This Thanksgiving, we are so thankful that people like you–who really care about animals and making our world more cruelty-free–have come together to create the PETA Prime community.
The following are some of the other things for which we are all thankful. How about you?
I am thankful for all the animal shelter workers, volunteers, rescue groups, sanctuaries, and foster homes for doing everything they can to provide love and care to so many helpless animals for as long as possible.
I am thankful for the low-cost spay-and-neuter clinics, for the vets and vet techs who volunteer their time and energy to help solve the companion animal overpopulation problem at the source, and for the people who provide the funding that is so desperately needed.
I am thankful for vegetarians and for people who don’t buy or wear fur. I am thankful for people who shop compassionately and don’t buy products that are tested on animals. These people are saving animals everyday.
I am thankful for people who bring up animal issues through letters to the editor or by speaking at city council meetings and for people who are active for animals politically.
I am thankful to PETA for making animal rights a household name and for staying committed enough to keep evolving and doing whatever it takes to keep the pressure on animal abusers.
I have a wonderful family of animal lovers, and I am thankful that my sister and parents moved here so that we can all get together to share a delicious vegan Thanksgiving dinner on Thursday and then participate in the annual Fur-Free Friday anti-fur demonstration on Friday.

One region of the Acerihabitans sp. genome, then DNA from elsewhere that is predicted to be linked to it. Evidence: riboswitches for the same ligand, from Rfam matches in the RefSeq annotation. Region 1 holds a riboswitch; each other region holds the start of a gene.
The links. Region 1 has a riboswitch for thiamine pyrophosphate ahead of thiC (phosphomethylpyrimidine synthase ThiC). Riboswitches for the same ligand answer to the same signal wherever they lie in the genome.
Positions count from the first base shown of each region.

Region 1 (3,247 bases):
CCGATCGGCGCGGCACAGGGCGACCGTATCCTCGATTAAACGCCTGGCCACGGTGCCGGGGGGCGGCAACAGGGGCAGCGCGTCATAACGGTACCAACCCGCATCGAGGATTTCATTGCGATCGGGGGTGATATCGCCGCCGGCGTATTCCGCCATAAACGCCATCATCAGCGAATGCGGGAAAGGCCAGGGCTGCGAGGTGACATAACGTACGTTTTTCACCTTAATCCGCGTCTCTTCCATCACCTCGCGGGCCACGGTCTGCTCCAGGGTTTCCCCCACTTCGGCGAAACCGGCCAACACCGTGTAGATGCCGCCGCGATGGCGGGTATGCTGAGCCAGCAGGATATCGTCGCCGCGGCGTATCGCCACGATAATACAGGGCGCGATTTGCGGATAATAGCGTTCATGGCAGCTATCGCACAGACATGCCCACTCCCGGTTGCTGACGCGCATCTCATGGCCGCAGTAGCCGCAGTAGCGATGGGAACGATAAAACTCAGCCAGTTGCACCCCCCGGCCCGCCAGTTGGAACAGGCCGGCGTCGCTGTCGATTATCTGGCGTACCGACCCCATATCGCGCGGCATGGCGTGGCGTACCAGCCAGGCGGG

I am thankful that the newest member of our family, Izzy, an abandoned cat we’ve taken in, is now trusting enough to let me comb her long hair. I even saw her stretching out and relaxing inside in a way that I never saw her do outside, where she was always fearful. That’s the power of having a safe, indoor home!
I am thankful I discovered and became involved in animal rights. It gives purpose and meaning to my otherwise ordinary life.
I’m thankful that my animals still love me, even when I’m not at my best that day. They remind me that it’s all about the simple pleasures in life: shelter, food, playtime, and good company. Stock portfolios and politics are overrated!
I am thankful that we live in a time of enlightenment. Change and hope for a more compassionate society fill the air. But at this very moment, I am most thankful for the morning greeting I get every day from my dog Tipsy. There could be no better way to start the new day.
I’m thankful for my precious kitty Ziggy, who is 15 years young this year. Ziggy is a former feral whom I trapped as a kitten along with three of his relatives. All four of them silently cried–tears ran down their faces–after they were trapped, but their tears disappeared when they were reunited with each other. Sadly, the other three have since passed on, but Ziggy, ever the ambassador, has made new friends with all the cats and dogs who have come along in the ensuing years. He has never met anyone–human or animal–whom he could not eventually wind around his paw. I treasure every single moment that I have left with “The Best Cat in the Universe.”
I am thankful that I live in a country that is constantly evolving. I am thankful that although we may be a nation of people with different ideas and points of view, we have open minds and we embrace our differences. I have new hope that this country is more enlightened, more tolerant, more compassionate than I ever thought possible, and that can only mean great things for the animals with whom we share our planet. I am grateful that I am in a position to help my nonhuman brothers and sisters every day in every way.
I am thankful that California voters passed Proposition 2, which gives pregnant pigs, calves raised for veal, and egg-laying hens the freedom to turn around, lie down, and extend their limbs. A landslide 63 percent of voters said “Yes” to humane treatment, and with their votes, they reduced the suffering of almost 20 million individual animals.
I’m especially thankful for prepubescent spay-and-neuter–never again an “oops” or even “just one” litter.